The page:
Like any American indoor kid, I grew up watching just an unconscionable amount of television. I would record my favorite shows so I could enjoy them again another day–when nothing was on but I just couldn’t bring myself to do anything productive or physically challenging. At the time, in a pre-DVR era, the commercials were my nemeses. I wanted to skip over them so much, but alas, many of the shows I recorded using a VCR timer (the original DVR), inevitably capturing every ad.
Here’s the thing, though. When I eventually returned to some of these tapes, many years later, I never even considered fast-forwarding past those ads. Of course I remember what Growing Pains and Falcon Crest looked like, so no surprises there. But I had completely forgotten the way we were advertised to in those days. The hairstyles, the voiceover inflection, the total absence of irony ushered in by David Letterman and decades of SNL commercial parodies–they were all preserved in analog amber. Prepare yourself for a similar cultural/anthropological catharsis with a batch of newly unearthed movie ads from the ’70s.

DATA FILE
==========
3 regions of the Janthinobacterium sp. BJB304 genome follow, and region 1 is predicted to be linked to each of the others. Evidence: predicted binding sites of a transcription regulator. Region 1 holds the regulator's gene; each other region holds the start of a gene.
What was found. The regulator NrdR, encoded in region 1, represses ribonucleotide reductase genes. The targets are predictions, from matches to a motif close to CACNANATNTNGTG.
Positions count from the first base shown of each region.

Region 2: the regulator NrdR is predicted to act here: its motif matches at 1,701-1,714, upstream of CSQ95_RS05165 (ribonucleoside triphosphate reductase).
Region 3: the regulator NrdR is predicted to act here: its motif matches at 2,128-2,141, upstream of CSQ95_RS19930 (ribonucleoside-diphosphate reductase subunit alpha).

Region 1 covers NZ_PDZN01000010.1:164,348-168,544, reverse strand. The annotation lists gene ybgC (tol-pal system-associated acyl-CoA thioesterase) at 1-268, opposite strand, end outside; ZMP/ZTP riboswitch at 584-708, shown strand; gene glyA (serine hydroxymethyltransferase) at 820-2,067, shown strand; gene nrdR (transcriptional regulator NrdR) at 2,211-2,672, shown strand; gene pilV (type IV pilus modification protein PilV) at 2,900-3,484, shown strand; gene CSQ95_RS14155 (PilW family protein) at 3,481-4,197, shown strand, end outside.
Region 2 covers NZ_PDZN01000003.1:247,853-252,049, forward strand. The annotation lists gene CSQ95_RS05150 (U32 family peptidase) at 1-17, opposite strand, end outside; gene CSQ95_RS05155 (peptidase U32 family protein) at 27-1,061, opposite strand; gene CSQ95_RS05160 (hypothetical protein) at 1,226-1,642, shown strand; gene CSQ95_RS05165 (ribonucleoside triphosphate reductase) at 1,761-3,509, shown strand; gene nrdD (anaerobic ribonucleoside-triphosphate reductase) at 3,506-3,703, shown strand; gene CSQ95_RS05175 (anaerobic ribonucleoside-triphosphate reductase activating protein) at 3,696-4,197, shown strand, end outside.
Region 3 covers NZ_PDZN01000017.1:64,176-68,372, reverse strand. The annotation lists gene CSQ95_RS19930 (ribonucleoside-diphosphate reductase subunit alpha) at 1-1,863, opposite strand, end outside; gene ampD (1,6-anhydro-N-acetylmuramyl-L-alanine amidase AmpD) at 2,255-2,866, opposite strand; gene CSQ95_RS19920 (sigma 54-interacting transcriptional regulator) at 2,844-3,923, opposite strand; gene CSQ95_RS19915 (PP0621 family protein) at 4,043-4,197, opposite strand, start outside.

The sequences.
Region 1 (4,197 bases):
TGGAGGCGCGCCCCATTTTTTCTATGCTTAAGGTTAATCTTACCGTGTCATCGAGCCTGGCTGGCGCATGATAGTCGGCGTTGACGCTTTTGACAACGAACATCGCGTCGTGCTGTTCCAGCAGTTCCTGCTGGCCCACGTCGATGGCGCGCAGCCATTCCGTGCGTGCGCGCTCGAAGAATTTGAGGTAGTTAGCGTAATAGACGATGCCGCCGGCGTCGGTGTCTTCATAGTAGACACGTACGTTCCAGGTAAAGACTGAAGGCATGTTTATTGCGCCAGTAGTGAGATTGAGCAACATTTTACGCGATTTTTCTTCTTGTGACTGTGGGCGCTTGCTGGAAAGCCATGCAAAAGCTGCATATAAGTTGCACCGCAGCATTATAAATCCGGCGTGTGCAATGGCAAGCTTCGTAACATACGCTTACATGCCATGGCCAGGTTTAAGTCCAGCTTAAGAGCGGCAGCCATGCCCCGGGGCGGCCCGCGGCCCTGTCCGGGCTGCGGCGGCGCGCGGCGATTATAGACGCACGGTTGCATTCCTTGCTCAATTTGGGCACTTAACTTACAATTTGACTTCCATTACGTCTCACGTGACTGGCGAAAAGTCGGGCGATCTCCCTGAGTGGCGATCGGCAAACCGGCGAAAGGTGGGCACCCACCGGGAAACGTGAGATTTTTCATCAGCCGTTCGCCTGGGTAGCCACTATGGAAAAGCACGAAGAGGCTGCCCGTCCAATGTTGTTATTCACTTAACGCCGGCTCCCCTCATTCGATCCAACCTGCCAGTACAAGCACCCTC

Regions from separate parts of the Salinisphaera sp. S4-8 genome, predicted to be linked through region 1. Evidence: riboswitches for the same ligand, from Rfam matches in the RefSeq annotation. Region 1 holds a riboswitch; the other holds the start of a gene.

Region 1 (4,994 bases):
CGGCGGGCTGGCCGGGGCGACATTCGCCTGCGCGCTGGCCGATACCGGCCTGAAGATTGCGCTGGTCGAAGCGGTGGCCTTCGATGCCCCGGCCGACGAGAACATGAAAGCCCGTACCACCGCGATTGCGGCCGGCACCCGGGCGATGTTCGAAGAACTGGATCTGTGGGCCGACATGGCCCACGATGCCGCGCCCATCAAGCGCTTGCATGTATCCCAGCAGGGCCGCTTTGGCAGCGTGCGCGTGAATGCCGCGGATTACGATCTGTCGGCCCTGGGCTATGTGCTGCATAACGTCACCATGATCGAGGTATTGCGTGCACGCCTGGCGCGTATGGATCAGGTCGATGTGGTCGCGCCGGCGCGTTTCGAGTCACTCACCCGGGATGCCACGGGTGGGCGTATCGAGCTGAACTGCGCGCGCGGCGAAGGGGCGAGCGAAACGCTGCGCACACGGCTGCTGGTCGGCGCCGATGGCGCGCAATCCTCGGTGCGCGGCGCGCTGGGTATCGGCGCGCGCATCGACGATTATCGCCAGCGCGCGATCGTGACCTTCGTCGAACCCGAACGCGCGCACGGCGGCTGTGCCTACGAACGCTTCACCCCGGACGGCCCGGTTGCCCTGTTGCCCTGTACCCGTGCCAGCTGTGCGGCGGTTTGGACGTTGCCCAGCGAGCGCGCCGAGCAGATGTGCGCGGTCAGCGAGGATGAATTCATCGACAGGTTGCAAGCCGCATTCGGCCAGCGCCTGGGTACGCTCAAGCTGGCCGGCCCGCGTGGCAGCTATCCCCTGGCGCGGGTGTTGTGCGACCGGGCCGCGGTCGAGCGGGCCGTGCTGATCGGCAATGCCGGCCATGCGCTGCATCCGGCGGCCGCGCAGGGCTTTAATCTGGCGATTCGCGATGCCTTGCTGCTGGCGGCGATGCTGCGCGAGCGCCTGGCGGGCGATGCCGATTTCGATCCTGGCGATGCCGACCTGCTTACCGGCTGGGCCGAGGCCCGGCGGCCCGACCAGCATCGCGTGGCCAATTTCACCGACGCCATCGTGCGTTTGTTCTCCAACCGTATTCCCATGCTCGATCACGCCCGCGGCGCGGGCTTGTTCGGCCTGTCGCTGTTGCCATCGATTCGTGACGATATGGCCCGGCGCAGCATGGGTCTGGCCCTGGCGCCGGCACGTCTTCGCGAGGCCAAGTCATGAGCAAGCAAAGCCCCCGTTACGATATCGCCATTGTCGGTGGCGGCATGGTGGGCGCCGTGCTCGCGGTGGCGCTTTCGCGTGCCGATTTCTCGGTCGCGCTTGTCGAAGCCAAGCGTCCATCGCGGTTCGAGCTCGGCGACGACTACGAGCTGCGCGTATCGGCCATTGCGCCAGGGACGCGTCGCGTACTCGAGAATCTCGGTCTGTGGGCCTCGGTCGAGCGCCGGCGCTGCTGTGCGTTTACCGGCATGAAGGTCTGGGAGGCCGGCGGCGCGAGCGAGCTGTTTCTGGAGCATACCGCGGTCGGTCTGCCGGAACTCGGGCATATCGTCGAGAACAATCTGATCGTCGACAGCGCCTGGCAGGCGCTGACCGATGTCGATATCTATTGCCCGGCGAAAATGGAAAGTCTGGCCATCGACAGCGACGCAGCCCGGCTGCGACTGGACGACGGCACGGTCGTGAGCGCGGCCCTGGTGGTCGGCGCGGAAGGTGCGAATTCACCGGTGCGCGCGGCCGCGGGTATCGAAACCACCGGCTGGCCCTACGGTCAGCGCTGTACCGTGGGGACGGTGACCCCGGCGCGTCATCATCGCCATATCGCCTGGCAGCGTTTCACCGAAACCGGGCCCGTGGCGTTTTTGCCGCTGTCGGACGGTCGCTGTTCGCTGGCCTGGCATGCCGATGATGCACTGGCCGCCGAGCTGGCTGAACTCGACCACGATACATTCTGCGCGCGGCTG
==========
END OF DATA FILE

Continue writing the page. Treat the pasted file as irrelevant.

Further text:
A redditor named, sigh, therealrawcookiedough just uploaded to Imgur a treasure trove of vintage movie ads he found in old newspapers buried in his father’s basement. Star Wars lives right alongside Herbie Goes to Monte Carlo and the X-Rated Sharon, and the anachronistic shock is profound. Apparently, there used to be fewer than 1,000 movie theaters in ever city. Not every movie has historically had a web address. Taglines used to be gloriously earnest like this one from The Island of Dr. Moreau:
WHAT ARE THEY?
Or something in between!
They don’t make ’em like they used to–and for several solid reasons–but it’s refreshing to look back sometimes and note the evolution of advertising and entertainment. No way will anyone be sorting through their dad’s cyber-basement in 40 years and come across dispatches from Straight Outta Compton’s twitter account and get all whimsical. (And not just because we will all probably be long gone by then.)
Have a look through more old-school movie ads in the slides above.